Directed By: Paul Mazursky
Written By: Paul Mazursky
Starring: Jill Clayburgh, Alan Bates, Michael Murphy, Cliff Gorman
Erica is so firmly entrenched in married life when we first meet her, that she’s unconscious of the co-dependence which defines her existence. She lives in Manhattan with, as is the norm with these sort of movies, her precocious adolescent daughter, and her stockbroker husband Martin (Michael Murphy), who she dutifully has sex with twice weekly. Often, she fills her days by bantering at restaurants with her 3 friends, one of whom has just enveloped herself in an affair with a 19-year-old boy.
Erica also fills her days by working part time at an art gallery, where she is pestered by a greasy, full-of-himself artist named Charlie (Cliff Gorman.) Charlie is promiscuous and is bemused by the fact that Erica has never seen the allure of having an affair, the joys of sleeping around in a sexually liberated, 1970s New York. Martin, however, does know the allure of having an affair. There is seldom an apparent chink in the armour that is Erica’s marriage when things go wrong. Martin is in love with a younger woman. One day he went into Bloomingdale’s to buy a shirt and came out with a mistress, suddenly rendering Erica a cuckold. “Is she a good lay?” This is the first thing Erica wants to know regarding her husband’s infidelity.
Depressed and freshly cynical about relationships and men, Erica seeks out a therapist, whose advice is essentially to go on more dates and have more sex. There is a sobered moment, where Erica seems to forget her train of thought and delve into a deeper introspection, Mazursky right there with her, looking to truly dig into his protagonist’s psychology. Suddenly Erica come to. “What was I saying?” she asks her therapist. “Sex” her therapist succinctly responds.
An Unmarried Woman, which Paul Muzursky both wrote and directed, is often labelled one of the decades spearheading feminist pictures, where a woman who has taken her own identity for granted after 17 years of marriage, is estranged from her husband, and rediscovers her own worth. She is an entire entity all on her own, not simply one half of a marriage equation. There is something to be said for the film’s feminism. The film’s climax, a conclusion which seemed all but determined before pen was ever put to paper, is handled thoughtfully and subversively. But there is a narrowness to Muzursky’s material which suggests the writer/director doesn’t have as much affection for Erica as he should, or, indeed, needs, if he is to empower her as fully as he’d like. Moments of great naturalism and wit and truth are undercut by gossipy preoccupations. Sex is a worthy theme for a film, a fundamental part of life, but the material’s tunnel vision towards it is eventually reductive. It diminishes fully dimensional characters to teenagers at a slumber party, and the complications of being a forty-something divorcee, to a singularity.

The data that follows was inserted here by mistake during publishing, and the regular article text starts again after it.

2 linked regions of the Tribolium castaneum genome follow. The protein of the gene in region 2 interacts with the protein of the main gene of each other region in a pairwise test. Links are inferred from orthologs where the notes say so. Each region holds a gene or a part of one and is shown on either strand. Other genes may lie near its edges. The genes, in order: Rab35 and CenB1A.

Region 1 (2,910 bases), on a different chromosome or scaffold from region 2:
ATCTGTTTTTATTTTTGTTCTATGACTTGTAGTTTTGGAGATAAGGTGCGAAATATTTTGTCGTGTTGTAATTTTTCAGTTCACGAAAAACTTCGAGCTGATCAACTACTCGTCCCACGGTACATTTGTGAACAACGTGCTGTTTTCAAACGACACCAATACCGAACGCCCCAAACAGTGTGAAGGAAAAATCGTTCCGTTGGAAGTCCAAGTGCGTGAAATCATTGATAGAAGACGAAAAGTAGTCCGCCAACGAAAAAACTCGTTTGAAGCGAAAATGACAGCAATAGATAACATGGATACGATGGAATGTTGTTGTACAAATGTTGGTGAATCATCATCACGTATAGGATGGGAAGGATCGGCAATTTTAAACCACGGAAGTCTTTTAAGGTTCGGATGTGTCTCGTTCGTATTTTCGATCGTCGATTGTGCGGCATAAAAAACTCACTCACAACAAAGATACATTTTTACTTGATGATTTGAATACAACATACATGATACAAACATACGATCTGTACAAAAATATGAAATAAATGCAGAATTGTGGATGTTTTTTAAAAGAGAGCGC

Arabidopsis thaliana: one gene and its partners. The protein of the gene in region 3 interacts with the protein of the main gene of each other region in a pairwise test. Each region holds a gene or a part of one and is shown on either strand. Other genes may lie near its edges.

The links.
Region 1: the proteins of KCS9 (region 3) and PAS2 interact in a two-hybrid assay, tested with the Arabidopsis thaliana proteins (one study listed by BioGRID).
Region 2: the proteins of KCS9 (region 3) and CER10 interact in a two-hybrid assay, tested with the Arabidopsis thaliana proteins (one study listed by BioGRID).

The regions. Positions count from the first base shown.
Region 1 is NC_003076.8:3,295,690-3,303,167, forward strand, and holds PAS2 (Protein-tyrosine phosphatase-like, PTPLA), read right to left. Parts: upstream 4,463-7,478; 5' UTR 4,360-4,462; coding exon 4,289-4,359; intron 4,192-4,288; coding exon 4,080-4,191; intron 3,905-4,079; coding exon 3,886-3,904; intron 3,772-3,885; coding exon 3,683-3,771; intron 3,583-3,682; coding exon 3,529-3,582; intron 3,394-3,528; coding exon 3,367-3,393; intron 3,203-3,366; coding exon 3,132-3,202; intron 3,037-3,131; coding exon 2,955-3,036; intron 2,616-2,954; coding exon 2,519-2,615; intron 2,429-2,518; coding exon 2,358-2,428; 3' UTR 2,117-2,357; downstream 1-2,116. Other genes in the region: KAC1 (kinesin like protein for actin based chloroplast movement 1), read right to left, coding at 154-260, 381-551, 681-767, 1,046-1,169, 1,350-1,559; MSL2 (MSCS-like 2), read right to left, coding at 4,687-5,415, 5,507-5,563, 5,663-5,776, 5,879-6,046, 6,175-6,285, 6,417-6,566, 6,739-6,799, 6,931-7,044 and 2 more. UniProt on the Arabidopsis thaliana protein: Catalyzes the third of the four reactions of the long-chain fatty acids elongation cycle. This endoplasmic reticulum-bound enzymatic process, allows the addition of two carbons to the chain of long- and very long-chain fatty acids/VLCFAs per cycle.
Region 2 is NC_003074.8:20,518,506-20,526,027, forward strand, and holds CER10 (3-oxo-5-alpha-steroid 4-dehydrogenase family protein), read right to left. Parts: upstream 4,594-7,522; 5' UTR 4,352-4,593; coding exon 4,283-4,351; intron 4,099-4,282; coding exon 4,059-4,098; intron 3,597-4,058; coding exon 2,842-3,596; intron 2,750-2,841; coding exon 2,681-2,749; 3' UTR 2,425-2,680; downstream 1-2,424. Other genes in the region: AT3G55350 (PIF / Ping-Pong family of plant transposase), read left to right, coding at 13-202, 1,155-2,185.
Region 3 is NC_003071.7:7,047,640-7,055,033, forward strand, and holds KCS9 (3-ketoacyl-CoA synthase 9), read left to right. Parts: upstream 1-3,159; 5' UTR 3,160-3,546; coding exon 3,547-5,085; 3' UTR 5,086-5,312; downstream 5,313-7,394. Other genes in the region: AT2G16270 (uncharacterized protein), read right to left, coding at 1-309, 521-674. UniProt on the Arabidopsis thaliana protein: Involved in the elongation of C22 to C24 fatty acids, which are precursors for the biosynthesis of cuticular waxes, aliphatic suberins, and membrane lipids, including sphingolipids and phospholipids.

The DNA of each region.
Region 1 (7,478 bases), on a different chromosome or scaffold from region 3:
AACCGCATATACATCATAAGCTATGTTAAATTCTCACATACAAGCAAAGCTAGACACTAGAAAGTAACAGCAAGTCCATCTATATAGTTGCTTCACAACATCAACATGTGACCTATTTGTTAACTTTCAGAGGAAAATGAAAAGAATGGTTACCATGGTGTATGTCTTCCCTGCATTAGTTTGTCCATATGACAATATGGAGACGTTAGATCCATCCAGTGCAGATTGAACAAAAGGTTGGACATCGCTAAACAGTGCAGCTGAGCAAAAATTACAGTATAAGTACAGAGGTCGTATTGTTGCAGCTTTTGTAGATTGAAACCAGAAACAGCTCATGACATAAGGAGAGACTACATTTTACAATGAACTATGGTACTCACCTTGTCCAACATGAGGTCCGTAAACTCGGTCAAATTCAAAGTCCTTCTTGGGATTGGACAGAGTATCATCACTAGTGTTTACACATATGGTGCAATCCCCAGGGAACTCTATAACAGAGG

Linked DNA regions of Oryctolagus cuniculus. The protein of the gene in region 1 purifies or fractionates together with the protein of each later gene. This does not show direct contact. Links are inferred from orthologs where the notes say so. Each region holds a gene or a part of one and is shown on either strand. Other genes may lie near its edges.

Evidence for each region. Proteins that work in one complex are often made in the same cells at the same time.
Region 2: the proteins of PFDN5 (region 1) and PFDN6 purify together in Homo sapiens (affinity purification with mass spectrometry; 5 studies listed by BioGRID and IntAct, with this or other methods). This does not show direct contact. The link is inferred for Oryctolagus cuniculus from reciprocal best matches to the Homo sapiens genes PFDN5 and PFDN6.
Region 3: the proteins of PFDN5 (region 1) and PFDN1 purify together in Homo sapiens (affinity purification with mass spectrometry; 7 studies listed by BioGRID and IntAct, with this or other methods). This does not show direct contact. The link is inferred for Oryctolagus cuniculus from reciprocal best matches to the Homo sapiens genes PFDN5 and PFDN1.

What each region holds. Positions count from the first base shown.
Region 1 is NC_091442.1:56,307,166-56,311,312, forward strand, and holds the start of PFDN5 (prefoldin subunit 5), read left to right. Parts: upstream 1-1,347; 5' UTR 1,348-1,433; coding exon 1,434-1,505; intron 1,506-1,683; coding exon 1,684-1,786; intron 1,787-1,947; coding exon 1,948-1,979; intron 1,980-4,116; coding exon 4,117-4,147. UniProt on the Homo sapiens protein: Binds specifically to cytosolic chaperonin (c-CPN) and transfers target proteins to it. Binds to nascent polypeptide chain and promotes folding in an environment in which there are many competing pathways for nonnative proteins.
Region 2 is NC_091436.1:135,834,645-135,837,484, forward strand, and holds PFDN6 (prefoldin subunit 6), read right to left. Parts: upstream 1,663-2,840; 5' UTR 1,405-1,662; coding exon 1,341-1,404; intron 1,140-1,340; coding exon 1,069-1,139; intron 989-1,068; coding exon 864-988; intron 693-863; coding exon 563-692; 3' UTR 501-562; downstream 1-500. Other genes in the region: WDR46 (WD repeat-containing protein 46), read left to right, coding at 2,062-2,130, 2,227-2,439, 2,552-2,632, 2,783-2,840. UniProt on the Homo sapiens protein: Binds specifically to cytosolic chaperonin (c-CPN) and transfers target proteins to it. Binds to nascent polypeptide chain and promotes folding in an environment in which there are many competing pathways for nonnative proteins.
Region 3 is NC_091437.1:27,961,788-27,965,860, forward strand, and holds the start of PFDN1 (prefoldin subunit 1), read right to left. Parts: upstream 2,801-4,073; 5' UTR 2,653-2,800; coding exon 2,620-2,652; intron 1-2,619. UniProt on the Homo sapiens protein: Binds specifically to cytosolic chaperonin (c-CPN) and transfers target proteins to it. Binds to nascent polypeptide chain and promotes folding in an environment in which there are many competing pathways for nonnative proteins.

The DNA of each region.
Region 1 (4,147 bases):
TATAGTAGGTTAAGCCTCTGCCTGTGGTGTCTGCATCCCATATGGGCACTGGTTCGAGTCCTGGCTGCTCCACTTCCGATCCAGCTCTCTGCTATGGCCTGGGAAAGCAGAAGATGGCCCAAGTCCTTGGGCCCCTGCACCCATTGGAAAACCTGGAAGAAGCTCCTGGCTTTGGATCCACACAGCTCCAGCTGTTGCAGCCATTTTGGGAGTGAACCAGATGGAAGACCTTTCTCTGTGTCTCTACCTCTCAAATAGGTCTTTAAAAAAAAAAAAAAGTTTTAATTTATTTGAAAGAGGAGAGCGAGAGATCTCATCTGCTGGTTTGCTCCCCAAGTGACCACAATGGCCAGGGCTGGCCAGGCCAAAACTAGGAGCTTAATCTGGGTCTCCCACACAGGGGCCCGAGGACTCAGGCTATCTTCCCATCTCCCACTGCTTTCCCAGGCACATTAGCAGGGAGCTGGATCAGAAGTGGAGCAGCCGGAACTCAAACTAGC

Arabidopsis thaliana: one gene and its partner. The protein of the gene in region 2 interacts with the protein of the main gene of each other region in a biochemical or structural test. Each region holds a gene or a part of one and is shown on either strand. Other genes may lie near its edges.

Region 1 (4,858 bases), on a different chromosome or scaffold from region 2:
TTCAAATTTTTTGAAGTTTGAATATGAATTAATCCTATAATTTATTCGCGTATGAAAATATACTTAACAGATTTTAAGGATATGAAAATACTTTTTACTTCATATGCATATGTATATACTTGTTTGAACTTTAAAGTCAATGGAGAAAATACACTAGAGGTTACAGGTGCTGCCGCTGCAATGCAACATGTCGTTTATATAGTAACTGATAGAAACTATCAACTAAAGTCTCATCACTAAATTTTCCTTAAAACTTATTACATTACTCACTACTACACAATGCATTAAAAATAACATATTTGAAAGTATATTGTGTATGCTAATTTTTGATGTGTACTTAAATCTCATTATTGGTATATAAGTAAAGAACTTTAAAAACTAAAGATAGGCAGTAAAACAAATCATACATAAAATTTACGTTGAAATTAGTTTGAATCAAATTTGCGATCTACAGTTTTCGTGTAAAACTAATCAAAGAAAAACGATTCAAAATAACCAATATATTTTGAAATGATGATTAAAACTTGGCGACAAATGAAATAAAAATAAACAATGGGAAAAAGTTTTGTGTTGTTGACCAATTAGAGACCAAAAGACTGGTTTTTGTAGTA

There are moments in An Unmarried Woman that are so well handled that we appear to have entered cinema verite, authentic and true as they are. There are conversations between Erica and her friends, and Erica and her therapist (played by Penelope Russianoff) which feel completely improvised and spontaneous.
The performances are strong. Jill Clayburgh, who plays Erica, brings a soulfulness to her character, a humanism that is lacking in a script that too seldom allows Erica to demonstrate her upside. Clayburgh gets to the heart of her character’s goodness with ease; think of the scene early in the film where Erica prances balletically around her high-rise apartment to Swan Lake, a charming snapshot of a lively personality. Alan Bates plays Saul, the expressionist artist who re-sweeps Erica off her feet late in the piece. He provides an inherent warmth and comfort; both performances, like the film at its best, are natural. The task for Erica is to resist forgetting her independence once again in the face of a man who has wooed her. Credit to the filmmaker for not himself falling head-over-heals for a schmaltzy movie romance. It’s in reflection upon these moments that one considers how interesting a film An Unmarried Woman may have been.
Pondering whether to surrender herself to the charms of Saul and follow him away to the beach for the summer, Erica weighs up the situation with her sensitive friend Elaine. “Do you know how rare a man like Saul is?” Elaine reasons, urging Erica to succumb to the romance. “He’s smart. He’s funny…is he good in bed?” I thought there may have been more salient points of discussion, given this is a film about emotional liberation. There in lays the problem. Mazursky has provided us with interesting characters, but gives them too little of interest to say.